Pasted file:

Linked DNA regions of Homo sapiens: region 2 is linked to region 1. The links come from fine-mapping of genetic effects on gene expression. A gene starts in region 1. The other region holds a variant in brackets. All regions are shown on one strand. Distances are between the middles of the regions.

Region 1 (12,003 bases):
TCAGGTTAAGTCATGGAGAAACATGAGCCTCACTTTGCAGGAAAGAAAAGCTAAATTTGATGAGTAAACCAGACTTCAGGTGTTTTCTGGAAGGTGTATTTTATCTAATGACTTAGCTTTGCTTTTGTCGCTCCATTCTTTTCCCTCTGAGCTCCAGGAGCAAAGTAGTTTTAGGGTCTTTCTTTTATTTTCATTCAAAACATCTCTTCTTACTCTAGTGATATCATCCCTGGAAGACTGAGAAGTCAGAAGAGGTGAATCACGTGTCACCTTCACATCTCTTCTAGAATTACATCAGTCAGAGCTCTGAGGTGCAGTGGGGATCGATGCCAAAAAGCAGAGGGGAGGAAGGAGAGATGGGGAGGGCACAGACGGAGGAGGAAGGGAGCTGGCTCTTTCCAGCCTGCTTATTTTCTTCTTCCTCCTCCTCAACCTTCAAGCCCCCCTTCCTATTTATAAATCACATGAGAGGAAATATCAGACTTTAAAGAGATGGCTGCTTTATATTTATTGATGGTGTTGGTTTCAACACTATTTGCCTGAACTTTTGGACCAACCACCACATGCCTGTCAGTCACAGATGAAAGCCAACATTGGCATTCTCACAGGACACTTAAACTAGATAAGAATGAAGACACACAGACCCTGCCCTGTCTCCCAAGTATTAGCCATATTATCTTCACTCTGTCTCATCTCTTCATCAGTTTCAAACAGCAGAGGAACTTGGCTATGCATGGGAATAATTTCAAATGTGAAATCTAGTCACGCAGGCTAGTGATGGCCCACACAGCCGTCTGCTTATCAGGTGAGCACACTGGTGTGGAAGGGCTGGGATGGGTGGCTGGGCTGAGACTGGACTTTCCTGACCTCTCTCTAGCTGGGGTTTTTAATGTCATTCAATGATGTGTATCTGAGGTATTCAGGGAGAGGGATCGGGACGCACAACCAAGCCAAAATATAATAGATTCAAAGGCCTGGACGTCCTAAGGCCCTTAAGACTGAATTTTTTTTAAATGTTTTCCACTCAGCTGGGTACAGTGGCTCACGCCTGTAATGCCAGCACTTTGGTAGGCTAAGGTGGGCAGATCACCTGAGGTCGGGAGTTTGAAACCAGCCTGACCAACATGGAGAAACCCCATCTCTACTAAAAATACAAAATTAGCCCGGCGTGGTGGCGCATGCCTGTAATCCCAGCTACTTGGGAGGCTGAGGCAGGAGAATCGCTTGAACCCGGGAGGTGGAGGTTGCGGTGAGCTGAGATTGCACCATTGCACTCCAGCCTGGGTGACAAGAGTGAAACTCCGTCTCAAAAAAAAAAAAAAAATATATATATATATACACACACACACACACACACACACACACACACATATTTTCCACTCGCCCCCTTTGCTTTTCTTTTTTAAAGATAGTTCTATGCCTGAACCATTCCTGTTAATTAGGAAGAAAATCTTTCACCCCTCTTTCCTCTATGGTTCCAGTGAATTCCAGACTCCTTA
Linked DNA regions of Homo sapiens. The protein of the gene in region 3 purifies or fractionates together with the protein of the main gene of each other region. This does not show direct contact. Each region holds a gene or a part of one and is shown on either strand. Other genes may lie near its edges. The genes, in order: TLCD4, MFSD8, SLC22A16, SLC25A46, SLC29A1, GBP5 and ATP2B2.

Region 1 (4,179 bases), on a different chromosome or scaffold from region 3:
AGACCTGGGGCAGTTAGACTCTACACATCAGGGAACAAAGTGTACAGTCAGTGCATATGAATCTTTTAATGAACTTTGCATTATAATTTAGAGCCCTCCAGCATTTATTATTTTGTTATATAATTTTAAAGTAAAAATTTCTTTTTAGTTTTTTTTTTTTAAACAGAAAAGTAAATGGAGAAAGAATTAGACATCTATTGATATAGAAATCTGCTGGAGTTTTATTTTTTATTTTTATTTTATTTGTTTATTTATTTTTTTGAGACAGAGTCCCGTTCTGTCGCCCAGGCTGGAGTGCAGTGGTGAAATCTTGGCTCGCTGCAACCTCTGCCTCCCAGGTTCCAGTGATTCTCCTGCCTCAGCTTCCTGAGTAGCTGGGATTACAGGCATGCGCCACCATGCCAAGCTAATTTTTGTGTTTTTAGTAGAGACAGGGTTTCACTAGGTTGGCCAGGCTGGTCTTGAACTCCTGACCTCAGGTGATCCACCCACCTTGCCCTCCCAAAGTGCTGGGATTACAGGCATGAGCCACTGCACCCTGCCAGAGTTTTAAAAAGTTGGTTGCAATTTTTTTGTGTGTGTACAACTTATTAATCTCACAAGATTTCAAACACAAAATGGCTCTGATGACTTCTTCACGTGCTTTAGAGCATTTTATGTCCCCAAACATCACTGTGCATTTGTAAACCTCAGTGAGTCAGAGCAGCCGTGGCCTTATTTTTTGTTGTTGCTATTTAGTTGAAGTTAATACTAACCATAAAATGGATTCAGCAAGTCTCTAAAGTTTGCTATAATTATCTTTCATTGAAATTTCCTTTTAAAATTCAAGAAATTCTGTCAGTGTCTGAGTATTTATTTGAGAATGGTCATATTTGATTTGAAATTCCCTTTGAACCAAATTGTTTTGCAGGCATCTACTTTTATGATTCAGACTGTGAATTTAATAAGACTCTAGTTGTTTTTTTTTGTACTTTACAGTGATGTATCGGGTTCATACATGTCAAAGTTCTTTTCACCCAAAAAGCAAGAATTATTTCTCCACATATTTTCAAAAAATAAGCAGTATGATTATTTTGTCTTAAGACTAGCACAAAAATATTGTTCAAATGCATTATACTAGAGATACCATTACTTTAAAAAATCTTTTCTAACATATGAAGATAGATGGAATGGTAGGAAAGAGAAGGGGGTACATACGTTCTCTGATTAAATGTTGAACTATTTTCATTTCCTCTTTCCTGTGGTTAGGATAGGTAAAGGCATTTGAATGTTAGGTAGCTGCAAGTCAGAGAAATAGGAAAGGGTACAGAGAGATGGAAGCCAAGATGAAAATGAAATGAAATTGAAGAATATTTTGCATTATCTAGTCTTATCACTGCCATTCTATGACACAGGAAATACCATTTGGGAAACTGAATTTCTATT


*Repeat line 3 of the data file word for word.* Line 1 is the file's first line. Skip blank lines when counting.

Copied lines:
TCAGGTTAAGTCATGGAGAAACATGAGCCTCACTTTGCAGGAAAGAAAAGCTAAATTTGATGAGTAAACCAGACTTCAGGTGTTTTCTGGAAGGTGTATTTTATCTAATGACTTAGCTTTGCTTTTGTCGCTCCATTCTTTTCCCTCTGAGCTCCAGGAGCAAAGTAGTTTTAGGGTCTTTCTTTTATTTTCATTCAAAACATCTCTTCTTACTCTAGTGATATCATCCCTGGAAGACTGAGAAGTCAGAAGAGGTGAATCACGTGTCACCTTCACATCTCTTCTAGAATTACATCAGTCAGAGCTCTGAGGTGCAGTGGGGATCGATGCCAAAAAGCAGAGGGGAGGAAGGAGAGATGGGGAGGGCACAGACGGAGGAGGAAGGGAGCTGGCTCTTTCCAGCCTGCTTATTTTCTTCTTCCTCCTCCTCAACCTTCAAGCCCCCCTTCCTATTTATAAATCACATGAGAGGAAATATCAGACTTTAAAGAGATGGCTGCTTTATATTTATTGATGGTGTTGGTTTCAACACTATTTGCCTGAACTTTTGGACCAACCACCACATGCCTGTCAGTCACAGATGAAAGCCAACATTGGCATTCTCACAGGACACTTAAACTAGATAAGAATGAAGACACACAGACCCTGCCCTGTCTCCCAAGTATTAGCCATATTATCTTCACTCTGTCTCATCTCTTCATCAGTTTCAAACAGCAGAGGAACTTGGCTATGCATGGGAATAATTTCAAATGTGAAATCTAGTCACGCAGGCTAGTGATGGCCCACACAGCCGTCTGCTTATCAGGTGAGCACACTGGTGTGGAAGGGCTGGGATGGGTGGCTGGGCTGAGACTGGACTTTCCTGACCTCTCTCTAGCTGGGGTTTTTAATGTCATTCAATGATGTGTATCTGAGGTATTCAGGGAGAGGGATCGGGACGCACAACCAAGCCAAAATATAATAGATTCAAAGGCCTGGACGTCCTAAGGCCCTTAAGACTGAATTTTTTTTAAATGTTTTCCACTCAGCTGGGTACAGTGGCTCACGCCTGTAATGCCAGCACTTTGGTAGGCTAAGGTGGGCAGATCACCTGAGGTCGGGAGTTTGAAACCAGCCTGACCAACATGGAGAAACCCCATCTCTACTAAAAATACAAAATTAGCCCGGCGTGGTGGCGCATGCCTGTAATCCCAGCTACTTGGGAGGCTGAGGCAGGAGAATCGCTTGAACCCGGGAGGTGGAGGTTGCGGTGAGCTGAGATTGCACCATTGCACTCCAGCCTGGGTGACAAGAGTGAAACTCCGTCTCAAAAAAAAAAAAAAAATATATATATATATACACACACACACACACACACACACACACACACATATTTTCCACTCGCCCCCTTTGCTTTTCTTTTTTAAAGATAGTTCTATGCCTGAACCATTCCTGTTAATTAGGAAGAAAATCTTTCACCCCTCTTTCCTCTATGGTTCCAGTGAATTCCAGACTCCTTA